Longitudinal effects of developmental bisphenol A and variable diet exposures on epigenetic drift in mice.
- Citation data:
Reproductive toxicology (Elmsford, N.Y.), ISSN: 1873-1708, Vol: 68, Page: 154-163
- Publication Year:
- Pharmacology, Toxicology and Pharmaceutics
- Most Recent Tweet View All Tweets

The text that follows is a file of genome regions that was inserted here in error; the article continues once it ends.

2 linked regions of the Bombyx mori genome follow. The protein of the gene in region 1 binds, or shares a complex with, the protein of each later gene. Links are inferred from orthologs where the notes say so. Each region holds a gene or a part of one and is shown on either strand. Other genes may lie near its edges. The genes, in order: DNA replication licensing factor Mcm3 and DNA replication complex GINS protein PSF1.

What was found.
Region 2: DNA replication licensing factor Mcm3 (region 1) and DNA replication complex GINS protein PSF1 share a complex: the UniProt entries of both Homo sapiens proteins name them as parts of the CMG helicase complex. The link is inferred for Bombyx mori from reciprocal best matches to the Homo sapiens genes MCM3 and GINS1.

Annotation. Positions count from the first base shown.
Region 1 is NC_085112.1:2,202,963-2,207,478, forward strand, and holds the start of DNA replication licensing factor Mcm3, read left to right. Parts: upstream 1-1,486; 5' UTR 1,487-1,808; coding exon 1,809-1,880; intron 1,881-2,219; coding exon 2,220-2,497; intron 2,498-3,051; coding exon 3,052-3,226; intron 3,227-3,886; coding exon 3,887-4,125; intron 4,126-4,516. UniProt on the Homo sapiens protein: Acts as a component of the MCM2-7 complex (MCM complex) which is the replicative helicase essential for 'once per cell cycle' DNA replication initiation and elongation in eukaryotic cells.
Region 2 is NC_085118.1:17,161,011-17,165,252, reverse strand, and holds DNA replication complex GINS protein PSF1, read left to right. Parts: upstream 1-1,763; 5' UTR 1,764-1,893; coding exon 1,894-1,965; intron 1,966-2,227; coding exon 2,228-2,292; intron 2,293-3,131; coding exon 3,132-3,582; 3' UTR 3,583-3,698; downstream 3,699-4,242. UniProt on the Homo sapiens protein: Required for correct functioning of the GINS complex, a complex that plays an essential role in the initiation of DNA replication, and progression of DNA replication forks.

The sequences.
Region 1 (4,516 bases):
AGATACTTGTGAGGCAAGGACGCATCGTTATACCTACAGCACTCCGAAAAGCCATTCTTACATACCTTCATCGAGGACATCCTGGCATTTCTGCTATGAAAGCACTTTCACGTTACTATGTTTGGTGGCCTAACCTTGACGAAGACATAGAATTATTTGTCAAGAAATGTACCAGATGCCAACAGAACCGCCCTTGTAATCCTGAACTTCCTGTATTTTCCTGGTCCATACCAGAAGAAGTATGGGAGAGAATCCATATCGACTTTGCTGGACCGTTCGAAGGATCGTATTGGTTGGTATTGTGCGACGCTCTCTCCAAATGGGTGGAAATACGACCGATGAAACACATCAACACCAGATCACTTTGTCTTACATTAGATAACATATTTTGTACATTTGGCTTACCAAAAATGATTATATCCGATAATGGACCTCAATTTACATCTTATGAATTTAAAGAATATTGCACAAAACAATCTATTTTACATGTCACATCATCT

Environmental factors, including exogenous exposures and nutritional status, can affect DNA methylation across the epigenome, but effects of exposures on age-dependent epigenetic drift remain unclear. Here, we tested the hypothesis that early-life exposure to bisphenol A (BPA) and/or variable diet results in altered epigenetic drift, as measured longitudinally via target loci methylation in paired mouse tail tissue (3 wks/10 mos old). Methylation was quantified at two repetitive elements (LINE-1, IAP), two imprinted genes (Igf2, H19), and one non-imprinted gene (Esr1) in isogenic mice developmentally exposed to Control, Control+BPA (50μg/kg diet), Mediterranean, Western, Mediterranean+BPA, or Western+BPA diets. Across age, methylation levels significantly (p<0.050) decreased at LINE-1, IAP, and H19, and increased at Esr1. Igf2 demonstrated Western-specific changes in early-life methylation (p=0.027), and IAP showed marginal negative modification of drift in Western (p=0.058) and Western+BPA (p=0.051). Thus, DNA methylation drifts across age, and developmental nutritional exposures can alter age-related methylation patterns.